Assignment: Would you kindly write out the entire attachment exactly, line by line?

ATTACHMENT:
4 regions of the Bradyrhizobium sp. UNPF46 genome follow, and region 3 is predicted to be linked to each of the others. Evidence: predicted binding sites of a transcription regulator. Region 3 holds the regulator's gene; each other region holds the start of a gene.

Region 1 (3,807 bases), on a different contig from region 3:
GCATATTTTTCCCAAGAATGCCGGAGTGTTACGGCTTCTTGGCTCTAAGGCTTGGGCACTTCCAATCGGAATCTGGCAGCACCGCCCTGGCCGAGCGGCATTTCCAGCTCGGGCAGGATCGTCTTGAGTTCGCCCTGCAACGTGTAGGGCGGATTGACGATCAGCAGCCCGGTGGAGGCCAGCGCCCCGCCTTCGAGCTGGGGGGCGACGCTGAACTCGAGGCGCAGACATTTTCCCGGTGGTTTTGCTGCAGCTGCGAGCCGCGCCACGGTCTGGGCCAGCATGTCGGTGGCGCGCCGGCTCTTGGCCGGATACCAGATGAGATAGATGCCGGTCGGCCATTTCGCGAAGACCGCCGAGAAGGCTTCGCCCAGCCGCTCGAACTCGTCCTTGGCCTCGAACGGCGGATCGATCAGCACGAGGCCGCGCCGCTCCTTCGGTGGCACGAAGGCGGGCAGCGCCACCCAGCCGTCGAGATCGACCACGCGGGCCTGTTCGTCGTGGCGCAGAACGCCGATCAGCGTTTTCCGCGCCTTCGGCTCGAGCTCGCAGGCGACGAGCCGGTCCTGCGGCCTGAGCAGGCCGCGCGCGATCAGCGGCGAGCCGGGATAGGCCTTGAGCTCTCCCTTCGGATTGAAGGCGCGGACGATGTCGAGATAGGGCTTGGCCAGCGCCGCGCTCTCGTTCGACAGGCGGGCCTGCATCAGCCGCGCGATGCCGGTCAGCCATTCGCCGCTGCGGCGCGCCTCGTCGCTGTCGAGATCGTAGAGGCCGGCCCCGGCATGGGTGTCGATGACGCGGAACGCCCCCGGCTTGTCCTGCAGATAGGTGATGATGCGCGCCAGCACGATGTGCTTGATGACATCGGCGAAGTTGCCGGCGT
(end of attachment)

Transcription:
4 regions of the Bradyrhizobium sp. UNPF46 genome follow, and region 3 is predicted to be linked to each of the others. Evidence: predicted binding sites of a transcription regulator. Region 3 holds the regulator's gene; each other region holds the start of a gene.

Region 1 (3,807 bases), on a different contig from region 3:
GCATATTTTTCCCAAGAATGCCGGAGTGTTACGGCTTCTTGGCTCTAAGGCTTGGGCACTTCCAATCGGAATCTGGCAGCACCGCCCTGGCCGAGCGGCATTTCCAGCTCGGGCAGGATCGTCTTGAGTTCGCCCTGCAACGTGTAGGGCGGATTGACGATCAGCAGCCCGGTGGAGGCCAGCGCCCCGCCTTCGAGCTGGGGGGCGACGCTGAACTCGAGGCGCAGACATTTTCCCGGTGGTTTTGCTGCAGCTGCGAGCCGCGCCACGGTCTGGGCCAGCATGTCGGTGGCGCGCCGGCTCTTGGCCGGATACCAGATGAGATAGATGCCGGTCGGCCATTTCGCGAAGACCGCCGAGAAGGCTTCGCCCAGCCGCTCGAACTCGTCCTTGGCCTCGAACGGCGGATCGATCAGCACGAGGCCGCGCCGCTCCTTCGGTGGCACGAAGGCGGGCAGCGCCACCCAGCCGTCGAGATCGACCACGCGGGCCTGTTCGTCGTGGCGCAGAACGCCGATCAGCGTTTTCCGCGCCTTCGGCTCGAGCTCGCAGGCGACGAGCCGGTCCTGCGGCCTGAGCAGGCCGCGCGCGATCAGCGGCGAGCCGGGATAGGCCTTGAGCTCTCCCTTCGGATTGAAGGCGCGGACGATGTCGAGATAGGGCTTGGCCAGCGCCGCGCTCTCGTTCGACAGGCGGGCCTGCATCAGCCGCGCGATGCCGGTCAGCCATTCGCCGCTGCGGCGCGCCTCGTCGCTGTCGAGATCGTAGAGGCCGGCCCCGGCATGGGTGTCGATGACGCGGAACGCCCCCGGCTTGTCCTGCAGATAGGTGATGATGCGCGCCAGCACGATGTGCTTGATGACATCGGCGAAGTTGCCGGCGT